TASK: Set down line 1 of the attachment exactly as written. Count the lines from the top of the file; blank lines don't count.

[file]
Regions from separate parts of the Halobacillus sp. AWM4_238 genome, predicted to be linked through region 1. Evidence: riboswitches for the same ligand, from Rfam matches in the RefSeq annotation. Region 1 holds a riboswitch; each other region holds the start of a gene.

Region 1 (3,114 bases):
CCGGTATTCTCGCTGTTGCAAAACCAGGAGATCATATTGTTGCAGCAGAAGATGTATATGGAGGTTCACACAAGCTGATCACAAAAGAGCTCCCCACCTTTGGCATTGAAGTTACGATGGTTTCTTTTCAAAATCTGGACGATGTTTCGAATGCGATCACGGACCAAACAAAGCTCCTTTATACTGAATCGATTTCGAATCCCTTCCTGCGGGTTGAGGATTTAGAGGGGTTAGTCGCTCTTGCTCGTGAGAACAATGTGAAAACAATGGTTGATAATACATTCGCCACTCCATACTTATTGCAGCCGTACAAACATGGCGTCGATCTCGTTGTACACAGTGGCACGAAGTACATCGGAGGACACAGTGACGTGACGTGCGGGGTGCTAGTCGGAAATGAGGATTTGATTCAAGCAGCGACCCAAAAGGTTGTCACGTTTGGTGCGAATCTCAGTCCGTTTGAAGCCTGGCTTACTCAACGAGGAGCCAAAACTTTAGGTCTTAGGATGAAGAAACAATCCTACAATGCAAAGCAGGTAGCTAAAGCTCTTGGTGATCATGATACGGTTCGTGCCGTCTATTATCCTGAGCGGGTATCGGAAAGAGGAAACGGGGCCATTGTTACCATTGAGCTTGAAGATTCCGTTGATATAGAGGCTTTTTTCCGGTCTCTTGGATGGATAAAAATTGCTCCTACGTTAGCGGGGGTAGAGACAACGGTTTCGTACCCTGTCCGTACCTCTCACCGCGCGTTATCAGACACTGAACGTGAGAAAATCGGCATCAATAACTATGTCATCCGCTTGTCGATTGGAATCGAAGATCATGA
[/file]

Regions from separate parts of the Halobacillus sp. AWM4_238 genome, predicted to be linked through region 1. Evidence: riboswitches for the same ligand, from Rfam matches in the RefSeq annotation. Region 1 holds a riboswitch; each other region holds the start of a gene.